Workshop of the World

stories of industry in & around Philadelphia


Pasted Graphic
- Philadelphia in the World War, 1914-1919 (Philadelphia War History Committee, 1922), pp. 428-431. Information on Ford Motor Company by permission of William Bradford Williams.

The steel helmet, or "Doughboy's Iron Lid" of World War fame
, was one of the many articles of equipment designed for the American Expeditionary Forces produced by the Edward G. Budd Manufacturing Company [and the Ford Motor Company], Philadelphia, Pa.

In August, 1917, work was begun and the first shipment made within a period of four weeks, during which time the proper grade of sheet steel was purchased, and dies designed and built to press the sheets into the proper shape to fit over the head.

The material used was a high grade manganese steel, which was received at the plant in square sheets 16 inches by 16 inches. Every sheet was immediately subjected to a breakage test by impressing in one corner a small ball-shaped punch. If the metal broke under the punch the sheet was rejected, but if the sheet showed a sound cup-shaped depression, it was passed on to a double action press, in which the punch drew the flat sheet into the die and formed the bowl or helmet shape.

The next step involved the trimming die, which cut the rim to proper size and shape. A metal edging was then put around the rim to cover the raw edge of steel left by the previous trimming operation, and electric welded at the joint. The edging was then clinched securely to the helmet under a press. Holes were then pierced in the helmet to receive the rivets for holding the lining as well as the loops on both sides to receive the chin straps. The loops were attached by riveting in a small punch press. After buffing the welded joint of the edging to make a smooth finish, the manufacturer's identification number was stenciled on, and every helmet submitted to the inspector for rigid examination.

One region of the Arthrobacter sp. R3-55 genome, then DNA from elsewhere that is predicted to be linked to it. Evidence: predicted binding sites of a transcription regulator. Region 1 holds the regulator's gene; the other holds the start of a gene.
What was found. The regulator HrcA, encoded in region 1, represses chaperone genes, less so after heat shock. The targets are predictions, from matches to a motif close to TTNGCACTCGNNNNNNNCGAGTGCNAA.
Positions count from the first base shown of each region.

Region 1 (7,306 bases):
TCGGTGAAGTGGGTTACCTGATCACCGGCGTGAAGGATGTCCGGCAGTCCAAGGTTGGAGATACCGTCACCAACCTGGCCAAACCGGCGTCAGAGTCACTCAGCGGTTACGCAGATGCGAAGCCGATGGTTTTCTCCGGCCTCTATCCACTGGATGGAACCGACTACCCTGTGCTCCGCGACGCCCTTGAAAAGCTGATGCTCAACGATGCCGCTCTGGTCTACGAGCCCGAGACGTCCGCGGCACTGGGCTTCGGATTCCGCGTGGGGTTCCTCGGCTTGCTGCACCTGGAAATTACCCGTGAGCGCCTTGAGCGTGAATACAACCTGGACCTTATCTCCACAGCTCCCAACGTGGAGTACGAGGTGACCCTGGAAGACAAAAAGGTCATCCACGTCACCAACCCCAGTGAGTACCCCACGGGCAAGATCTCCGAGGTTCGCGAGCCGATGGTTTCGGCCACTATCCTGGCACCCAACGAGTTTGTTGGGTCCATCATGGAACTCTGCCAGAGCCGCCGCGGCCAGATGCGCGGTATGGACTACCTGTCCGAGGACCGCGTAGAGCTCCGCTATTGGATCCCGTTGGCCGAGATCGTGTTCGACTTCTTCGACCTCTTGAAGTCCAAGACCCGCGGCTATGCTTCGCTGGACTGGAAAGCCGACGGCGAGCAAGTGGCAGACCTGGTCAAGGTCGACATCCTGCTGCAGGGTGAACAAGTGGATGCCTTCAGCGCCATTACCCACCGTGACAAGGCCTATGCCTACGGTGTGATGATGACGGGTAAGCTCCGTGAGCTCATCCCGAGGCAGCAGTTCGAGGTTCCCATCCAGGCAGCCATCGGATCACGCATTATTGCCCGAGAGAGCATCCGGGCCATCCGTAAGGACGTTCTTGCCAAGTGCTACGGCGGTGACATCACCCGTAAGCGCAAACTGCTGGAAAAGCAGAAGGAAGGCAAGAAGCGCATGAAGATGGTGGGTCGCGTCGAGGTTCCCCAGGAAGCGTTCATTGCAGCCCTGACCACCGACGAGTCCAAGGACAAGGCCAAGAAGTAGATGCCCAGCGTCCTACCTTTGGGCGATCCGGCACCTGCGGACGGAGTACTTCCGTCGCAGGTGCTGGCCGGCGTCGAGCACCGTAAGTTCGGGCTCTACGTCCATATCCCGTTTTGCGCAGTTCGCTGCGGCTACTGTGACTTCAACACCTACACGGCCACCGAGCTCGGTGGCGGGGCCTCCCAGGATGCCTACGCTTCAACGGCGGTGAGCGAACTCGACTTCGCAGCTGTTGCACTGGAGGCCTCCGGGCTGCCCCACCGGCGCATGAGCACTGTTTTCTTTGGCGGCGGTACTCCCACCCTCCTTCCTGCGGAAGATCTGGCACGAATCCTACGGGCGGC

The United States Government maintained a corps of inspectors at the works who would pick out a certain number of helmets, approximately one in every fifty, for a ballistic test. This was accomplished by attaching the helmet to one end of a 10-foot pipe, 6 inches in diameter, in such a position as to receive a blow on its convex surface. At the other end of the pipe a 45 caliber army revolver was mounted. The bullets would make an indentation in the helmet of from 1/4 inch to 3/4 inch deep without breaking the steel, and would often rebound the entire length of the 10-foot pipe to the revolver mounting.

After passing inspection, the helmets were loaded on trucks, and delivered to the Ford Motor Car Company, Broad Street and Lehigh Avenue, Philadelphia, where they were painted, had the linings attached, and were packed for shipment.

The Budd Company shipped a total of 1,160,829 helmets, and when the war operations ceased had orders on their books for approximately a million and a quarter more which was subsequently canceled.



FORD MOTOR COMPANY

From the triangular-shaped, ten-story Ford plant, at the corner of Broad Street and Lehigh Avenue, there was shipped every steel helmet sent abroad to the American forces. Every doughboy of the millions that helped to hurl back the German horde has reason to thank the Philadelphia branch of the Ford Motor Company for whatever portion was allotted to him of the 2,719,600 steel hats that deflected many a death-dealing bullet and saved many an American life.